A lot of shopping malls are dying. You’ve probably heard this before. But how bad is it and what exactly is happening?
Well, a new report by CoStar (heard through the New York Times) found that nearly 20% of the 1,200 malls in the US are presently in trouble. “Trouble” is defined as a mall with a vacancy rate of 10% or more.
But what’s perhaps most disconcerting about this number is that, as recently as 2006, only about 5% of the malls in America would have been pegged as being “in trouble.” Here’s a chart from the New York Times (I’d love to see this same graph with a longer time horizon):
But not all malls are dying. The general sentiment seems to be that the high-end A malls are and will continue to thrive, and that it’s only the B and C malls that are dying:
Tom Simmons, who oversees the mid-Atlantic shopping center division of Kimco, another real estate giant, is more blunt. “There are B and C malls in tertiary markets that are dinosaurs and will likely die,” he said, but “A malls are doing well.” (NY Times)
So why is this happening? Some think it’s because the US is over-retailed. And some think it’s because of rising income inequality – which would explain why the high-end malls continue to thrive. But the experts seem to agree that it’s not the result of more people shopping online:
One factor many shoppers blame for the decline of malls — online shopping — is having only a small effect, experts say. Less than 10 percent of retail sales take place online, and those sales tend to hit big-box stores harder, rather than the fashion chains and other specialty retailers in enclosed malls. (NY Times)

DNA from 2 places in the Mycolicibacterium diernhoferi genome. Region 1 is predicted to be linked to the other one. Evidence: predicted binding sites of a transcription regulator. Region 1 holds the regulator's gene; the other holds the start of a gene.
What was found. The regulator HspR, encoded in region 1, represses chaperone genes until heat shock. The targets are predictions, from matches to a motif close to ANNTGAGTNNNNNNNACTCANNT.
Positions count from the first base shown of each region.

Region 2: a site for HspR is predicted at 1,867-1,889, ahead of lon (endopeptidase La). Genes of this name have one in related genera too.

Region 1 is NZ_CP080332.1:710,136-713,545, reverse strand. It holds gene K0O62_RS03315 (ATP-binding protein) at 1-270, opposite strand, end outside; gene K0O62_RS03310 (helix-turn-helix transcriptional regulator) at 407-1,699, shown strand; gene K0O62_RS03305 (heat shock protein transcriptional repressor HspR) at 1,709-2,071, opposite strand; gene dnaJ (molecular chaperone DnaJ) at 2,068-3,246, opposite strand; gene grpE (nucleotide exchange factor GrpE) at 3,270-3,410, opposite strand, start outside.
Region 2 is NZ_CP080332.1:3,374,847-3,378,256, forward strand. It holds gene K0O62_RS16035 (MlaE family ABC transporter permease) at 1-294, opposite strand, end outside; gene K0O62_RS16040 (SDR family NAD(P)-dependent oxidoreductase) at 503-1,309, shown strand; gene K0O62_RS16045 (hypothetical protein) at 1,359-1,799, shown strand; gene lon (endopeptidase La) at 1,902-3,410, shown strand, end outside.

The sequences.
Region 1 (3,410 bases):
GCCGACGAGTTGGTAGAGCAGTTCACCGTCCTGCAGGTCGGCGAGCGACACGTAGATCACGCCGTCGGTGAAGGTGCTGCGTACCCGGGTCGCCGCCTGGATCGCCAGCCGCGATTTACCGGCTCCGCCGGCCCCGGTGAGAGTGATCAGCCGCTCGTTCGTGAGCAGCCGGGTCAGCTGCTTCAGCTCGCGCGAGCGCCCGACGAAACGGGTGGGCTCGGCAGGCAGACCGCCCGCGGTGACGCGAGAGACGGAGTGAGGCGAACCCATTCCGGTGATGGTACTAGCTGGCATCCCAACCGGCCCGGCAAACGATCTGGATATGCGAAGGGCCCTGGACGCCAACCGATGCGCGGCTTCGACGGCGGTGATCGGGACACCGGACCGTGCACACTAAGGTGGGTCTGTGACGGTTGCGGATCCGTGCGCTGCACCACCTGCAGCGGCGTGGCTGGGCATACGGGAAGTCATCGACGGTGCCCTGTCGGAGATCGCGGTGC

I wrote a post 2 months ago where where I argued that big box stores will be the most impacted by online shopping (which is why so many of them now sell groceries). But I don’t believe that they are the only retailers that will be affected. Quite the opposite: Every retailer is or eventually will be impacted by the internet.
This threat is real.
Millennials have no hesitations about buying things online and, in many cases, they would prefer to do so. It has already been well documented that we (I’m a Millennial) don’t like driving as much as previous generations. So what makes you think we’d enjoy the process of driving to a mall?
But the other factor at play, I think, is that malls are no longer the “public space” of young people. Their position as a kind of cultural institution is waning. At the same time, more and more people are craving uniqueness. They like independent shops, not malls that all look and feel the same. And as these young people become old people, we might find that even the A malls start becoming impacted.
I don’t believe, for a second, that retail nodes within cities will ever disappear. But I think our attention would be better spent figuring out what the mall of the 21st century will be, as opposed to hiring PR firms to try and spin doctor our way out of this dead mall phenomenon.